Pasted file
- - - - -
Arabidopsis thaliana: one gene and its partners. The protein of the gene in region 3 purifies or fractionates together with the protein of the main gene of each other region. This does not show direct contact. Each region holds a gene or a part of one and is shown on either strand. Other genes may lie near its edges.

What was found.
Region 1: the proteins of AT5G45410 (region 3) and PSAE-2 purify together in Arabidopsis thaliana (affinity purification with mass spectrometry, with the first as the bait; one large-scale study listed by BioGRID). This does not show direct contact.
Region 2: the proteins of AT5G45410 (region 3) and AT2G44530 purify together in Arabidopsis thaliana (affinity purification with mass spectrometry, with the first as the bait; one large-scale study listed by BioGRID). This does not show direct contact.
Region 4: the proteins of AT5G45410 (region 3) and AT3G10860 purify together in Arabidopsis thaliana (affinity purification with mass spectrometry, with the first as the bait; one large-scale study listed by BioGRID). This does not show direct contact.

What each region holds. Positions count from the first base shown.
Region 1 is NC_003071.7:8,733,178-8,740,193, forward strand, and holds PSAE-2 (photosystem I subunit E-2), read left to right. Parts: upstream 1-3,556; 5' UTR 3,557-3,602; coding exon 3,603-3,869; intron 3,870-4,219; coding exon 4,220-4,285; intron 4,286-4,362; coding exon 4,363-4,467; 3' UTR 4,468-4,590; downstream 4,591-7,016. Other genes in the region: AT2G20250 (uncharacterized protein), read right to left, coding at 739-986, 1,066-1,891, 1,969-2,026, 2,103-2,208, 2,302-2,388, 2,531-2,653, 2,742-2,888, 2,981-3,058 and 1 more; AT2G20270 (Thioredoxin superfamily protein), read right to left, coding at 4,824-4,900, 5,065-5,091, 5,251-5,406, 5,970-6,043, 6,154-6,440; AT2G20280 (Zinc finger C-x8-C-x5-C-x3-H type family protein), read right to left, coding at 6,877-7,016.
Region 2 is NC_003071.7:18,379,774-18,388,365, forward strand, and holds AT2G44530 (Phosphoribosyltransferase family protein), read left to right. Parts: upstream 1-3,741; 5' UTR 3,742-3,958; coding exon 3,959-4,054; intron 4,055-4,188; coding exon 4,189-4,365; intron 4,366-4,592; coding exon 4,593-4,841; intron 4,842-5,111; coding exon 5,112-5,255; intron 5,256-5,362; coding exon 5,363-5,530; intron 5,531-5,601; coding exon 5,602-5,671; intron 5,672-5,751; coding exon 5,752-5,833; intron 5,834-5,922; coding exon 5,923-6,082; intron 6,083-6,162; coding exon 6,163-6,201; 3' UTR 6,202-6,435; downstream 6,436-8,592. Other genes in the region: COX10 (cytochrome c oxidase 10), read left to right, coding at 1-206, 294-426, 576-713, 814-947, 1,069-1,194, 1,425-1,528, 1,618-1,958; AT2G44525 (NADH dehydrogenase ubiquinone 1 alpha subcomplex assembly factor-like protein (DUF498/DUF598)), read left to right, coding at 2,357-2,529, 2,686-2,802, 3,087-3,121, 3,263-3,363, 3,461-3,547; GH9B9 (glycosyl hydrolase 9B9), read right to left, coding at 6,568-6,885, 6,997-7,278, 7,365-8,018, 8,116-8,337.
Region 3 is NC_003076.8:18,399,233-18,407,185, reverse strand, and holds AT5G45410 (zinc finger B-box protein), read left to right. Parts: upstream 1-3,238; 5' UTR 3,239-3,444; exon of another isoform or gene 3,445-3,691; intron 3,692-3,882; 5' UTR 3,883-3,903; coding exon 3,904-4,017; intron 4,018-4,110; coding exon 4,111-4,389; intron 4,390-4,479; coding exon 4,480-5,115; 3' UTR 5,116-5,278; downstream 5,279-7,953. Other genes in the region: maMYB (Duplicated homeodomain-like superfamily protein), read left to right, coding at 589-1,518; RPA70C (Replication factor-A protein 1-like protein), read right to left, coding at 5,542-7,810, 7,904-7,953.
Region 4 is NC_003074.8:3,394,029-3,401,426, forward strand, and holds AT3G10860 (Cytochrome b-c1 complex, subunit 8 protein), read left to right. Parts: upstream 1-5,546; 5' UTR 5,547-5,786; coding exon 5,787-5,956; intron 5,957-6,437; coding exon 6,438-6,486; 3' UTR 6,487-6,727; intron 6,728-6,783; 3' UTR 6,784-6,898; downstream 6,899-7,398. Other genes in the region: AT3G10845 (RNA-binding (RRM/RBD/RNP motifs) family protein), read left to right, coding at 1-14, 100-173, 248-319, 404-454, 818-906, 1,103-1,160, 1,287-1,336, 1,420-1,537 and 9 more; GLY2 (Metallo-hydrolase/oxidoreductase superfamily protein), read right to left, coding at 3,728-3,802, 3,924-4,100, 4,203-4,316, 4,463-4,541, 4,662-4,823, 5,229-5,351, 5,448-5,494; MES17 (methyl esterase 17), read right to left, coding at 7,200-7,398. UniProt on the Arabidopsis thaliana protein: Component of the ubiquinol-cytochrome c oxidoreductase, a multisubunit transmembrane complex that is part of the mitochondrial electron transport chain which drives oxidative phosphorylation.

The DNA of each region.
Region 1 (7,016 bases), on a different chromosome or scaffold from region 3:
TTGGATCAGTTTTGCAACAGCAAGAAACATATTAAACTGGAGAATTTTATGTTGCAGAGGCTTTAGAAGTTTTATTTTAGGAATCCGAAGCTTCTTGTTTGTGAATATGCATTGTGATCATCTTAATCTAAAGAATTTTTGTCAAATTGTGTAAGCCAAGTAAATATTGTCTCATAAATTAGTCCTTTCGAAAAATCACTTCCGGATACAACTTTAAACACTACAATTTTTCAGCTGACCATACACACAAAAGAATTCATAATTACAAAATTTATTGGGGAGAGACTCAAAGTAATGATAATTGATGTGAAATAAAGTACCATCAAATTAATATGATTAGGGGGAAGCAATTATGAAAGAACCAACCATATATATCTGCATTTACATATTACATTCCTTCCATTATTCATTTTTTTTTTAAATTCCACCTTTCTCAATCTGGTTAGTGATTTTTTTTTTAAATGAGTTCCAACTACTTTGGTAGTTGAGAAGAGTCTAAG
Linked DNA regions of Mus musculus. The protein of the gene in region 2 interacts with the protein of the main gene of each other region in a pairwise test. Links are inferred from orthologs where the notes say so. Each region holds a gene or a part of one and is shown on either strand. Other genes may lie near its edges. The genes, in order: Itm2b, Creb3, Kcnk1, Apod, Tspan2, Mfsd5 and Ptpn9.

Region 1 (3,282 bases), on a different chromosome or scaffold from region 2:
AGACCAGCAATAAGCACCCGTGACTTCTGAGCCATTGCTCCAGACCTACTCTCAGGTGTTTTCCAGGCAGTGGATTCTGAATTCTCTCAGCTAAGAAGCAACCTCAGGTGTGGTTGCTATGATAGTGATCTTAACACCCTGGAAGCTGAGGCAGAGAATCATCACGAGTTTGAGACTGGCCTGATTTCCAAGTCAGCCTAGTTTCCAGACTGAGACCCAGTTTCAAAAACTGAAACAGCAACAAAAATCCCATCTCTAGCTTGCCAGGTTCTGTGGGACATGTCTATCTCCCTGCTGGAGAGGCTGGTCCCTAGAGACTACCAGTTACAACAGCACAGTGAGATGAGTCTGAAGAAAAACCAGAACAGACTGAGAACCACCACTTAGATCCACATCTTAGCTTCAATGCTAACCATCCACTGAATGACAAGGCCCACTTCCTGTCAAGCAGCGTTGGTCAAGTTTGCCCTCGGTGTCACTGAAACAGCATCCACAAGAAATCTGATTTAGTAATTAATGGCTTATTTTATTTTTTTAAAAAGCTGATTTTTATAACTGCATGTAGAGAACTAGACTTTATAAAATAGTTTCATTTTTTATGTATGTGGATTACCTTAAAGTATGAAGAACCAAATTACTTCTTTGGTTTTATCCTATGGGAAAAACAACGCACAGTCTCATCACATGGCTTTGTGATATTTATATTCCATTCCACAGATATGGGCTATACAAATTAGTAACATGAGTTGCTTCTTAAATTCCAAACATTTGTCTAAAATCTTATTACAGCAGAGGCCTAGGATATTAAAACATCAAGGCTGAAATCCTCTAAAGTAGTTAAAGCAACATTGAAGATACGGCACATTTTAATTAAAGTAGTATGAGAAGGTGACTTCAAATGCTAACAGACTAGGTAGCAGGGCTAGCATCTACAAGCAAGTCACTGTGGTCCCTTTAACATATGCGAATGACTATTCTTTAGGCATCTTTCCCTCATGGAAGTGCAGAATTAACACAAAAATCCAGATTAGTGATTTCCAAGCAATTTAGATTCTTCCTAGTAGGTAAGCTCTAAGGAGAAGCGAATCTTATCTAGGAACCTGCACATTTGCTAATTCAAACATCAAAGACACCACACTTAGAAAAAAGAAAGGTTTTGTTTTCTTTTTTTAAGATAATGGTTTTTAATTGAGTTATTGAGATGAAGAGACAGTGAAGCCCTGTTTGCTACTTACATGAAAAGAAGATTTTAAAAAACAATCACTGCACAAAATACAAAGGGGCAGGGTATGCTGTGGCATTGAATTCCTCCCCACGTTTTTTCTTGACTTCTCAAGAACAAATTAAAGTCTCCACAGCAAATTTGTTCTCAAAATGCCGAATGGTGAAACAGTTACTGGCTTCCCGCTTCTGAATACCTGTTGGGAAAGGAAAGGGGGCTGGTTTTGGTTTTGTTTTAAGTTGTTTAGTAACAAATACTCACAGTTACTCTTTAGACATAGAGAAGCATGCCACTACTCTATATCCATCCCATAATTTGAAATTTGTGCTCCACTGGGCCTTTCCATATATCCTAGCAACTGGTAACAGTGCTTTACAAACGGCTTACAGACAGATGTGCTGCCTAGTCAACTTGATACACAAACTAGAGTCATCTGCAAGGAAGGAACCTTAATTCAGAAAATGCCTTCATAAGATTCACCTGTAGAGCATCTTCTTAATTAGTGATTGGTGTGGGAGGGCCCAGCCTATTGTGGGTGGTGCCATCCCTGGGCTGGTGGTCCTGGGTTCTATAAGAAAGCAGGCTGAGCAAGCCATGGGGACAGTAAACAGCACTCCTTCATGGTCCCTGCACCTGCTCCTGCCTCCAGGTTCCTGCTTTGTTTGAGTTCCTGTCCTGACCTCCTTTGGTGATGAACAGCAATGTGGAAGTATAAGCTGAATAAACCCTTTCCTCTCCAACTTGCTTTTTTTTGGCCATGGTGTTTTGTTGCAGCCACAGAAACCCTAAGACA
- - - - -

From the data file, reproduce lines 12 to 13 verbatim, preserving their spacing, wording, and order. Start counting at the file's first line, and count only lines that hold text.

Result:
Region 1 (7,016 bases), on a different chromosome or scaffold from region 3:
TTGGATCAGTTTTGCAACAGCAAGAAACATATTAAACTGGAGAATTTTATGTTGCAGAGGCTTTAGAAGTTTTATTTTAGGAATCCGAAGCTTCTTGTTTGTGAATATGCATTGTGATCATCTTAATCTAAAGAATTTTTGTCAAATTGTGTAAGCCAAGTAAATATTGTCTCATAAATTAGTCCTTTCGAAAAATCACTTCCGGATACAACTTTAAACACTACAATTTTTCAGCTGACCATACACACAAAAGAATTCATAATTACAAAATTTATTGGGGAGAGACTCAAAGTAATGATAATTGATGTGAAATAAAGTACCATCAAATTAATATGATTAGGGGGAAGCAATTATGAAAGAACCAACCATATATATCTGCATTTACATATTACATTCCTTCCATTATTCATTTTTTTTTTAAATTCCACCTTTCTCAATCTGGTTAGTGATTTTTTTTTTAAATGAGTTCCAACTACTTTGGTAGTTGAGAAGAGTCTAAG